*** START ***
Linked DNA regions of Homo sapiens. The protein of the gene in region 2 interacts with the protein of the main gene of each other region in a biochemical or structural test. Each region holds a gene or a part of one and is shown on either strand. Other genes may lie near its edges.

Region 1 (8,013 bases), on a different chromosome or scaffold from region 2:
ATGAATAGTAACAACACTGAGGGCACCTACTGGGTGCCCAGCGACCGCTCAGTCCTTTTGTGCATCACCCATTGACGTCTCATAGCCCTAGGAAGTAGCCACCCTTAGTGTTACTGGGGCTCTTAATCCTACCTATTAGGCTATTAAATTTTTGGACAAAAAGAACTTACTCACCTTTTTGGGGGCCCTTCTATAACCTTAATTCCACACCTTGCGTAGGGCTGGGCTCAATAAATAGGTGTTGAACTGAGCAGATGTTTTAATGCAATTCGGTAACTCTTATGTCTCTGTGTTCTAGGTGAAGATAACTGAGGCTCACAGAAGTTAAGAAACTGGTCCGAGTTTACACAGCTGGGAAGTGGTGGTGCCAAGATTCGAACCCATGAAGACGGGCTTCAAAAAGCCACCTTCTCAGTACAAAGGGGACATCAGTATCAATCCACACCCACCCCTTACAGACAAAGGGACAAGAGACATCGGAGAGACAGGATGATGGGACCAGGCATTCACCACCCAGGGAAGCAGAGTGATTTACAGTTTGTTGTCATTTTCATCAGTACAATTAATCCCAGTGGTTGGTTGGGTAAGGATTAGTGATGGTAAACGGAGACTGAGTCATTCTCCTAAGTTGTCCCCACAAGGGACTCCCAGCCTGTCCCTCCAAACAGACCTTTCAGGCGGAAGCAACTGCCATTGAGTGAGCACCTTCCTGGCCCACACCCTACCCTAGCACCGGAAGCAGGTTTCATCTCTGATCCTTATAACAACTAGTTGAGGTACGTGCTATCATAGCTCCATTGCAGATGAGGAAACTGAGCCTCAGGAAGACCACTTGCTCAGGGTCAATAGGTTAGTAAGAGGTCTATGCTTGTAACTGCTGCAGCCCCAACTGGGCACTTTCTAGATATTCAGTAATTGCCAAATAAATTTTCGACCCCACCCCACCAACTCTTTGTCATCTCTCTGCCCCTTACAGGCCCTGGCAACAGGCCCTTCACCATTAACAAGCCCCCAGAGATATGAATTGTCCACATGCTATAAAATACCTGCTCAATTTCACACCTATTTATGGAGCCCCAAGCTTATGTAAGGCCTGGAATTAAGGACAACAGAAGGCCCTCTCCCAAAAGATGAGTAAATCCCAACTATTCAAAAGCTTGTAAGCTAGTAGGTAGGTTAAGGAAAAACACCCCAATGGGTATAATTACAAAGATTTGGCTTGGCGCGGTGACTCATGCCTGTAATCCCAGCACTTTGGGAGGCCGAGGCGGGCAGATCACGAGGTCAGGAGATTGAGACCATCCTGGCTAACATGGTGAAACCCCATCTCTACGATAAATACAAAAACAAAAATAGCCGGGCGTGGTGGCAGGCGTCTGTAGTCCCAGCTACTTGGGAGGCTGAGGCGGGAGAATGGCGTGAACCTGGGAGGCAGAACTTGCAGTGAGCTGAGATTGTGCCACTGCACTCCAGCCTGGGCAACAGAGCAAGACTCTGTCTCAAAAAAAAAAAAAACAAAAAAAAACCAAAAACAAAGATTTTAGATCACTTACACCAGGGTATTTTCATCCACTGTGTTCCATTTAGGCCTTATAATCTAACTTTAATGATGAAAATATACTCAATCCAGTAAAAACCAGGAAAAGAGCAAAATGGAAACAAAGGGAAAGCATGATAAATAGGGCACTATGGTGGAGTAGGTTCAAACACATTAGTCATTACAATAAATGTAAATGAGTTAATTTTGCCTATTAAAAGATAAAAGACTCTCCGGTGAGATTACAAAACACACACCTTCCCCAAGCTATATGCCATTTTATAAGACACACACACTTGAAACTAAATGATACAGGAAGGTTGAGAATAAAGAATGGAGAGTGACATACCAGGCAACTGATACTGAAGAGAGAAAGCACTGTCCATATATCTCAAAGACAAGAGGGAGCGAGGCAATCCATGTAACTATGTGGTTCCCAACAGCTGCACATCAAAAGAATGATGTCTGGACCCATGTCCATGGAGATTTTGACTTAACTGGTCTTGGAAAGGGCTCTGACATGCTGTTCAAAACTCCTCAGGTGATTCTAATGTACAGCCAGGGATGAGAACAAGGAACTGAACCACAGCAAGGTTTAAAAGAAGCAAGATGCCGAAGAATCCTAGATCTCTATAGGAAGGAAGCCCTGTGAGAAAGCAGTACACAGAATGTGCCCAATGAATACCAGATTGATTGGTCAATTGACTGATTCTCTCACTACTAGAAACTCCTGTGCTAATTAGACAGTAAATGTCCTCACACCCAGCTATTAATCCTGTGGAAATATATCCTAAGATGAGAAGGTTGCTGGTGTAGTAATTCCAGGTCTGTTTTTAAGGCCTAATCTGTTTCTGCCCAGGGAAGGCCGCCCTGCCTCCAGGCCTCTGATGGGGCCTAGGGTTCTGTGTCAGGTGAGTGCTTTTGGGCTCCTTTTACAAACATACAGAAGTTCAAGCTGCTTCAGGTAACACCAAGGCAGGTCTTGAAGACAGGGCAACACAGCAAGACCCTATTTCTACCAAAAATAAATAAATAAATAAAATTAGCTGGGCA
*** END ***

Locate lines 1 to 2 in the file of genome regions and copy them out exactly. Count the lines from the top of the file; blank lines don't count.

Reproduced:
Linked DNA regions of Homo sapiens. The protein of the gene in region 2 interacts with the protein of the main gene of each other region in a biochemical or structural test. Each region holds a gene or a part of one and is shown on either strand. Other genes may lie near its edges.

Region 1 (8,013 bases), on a different chromosome or scaffold from region 2: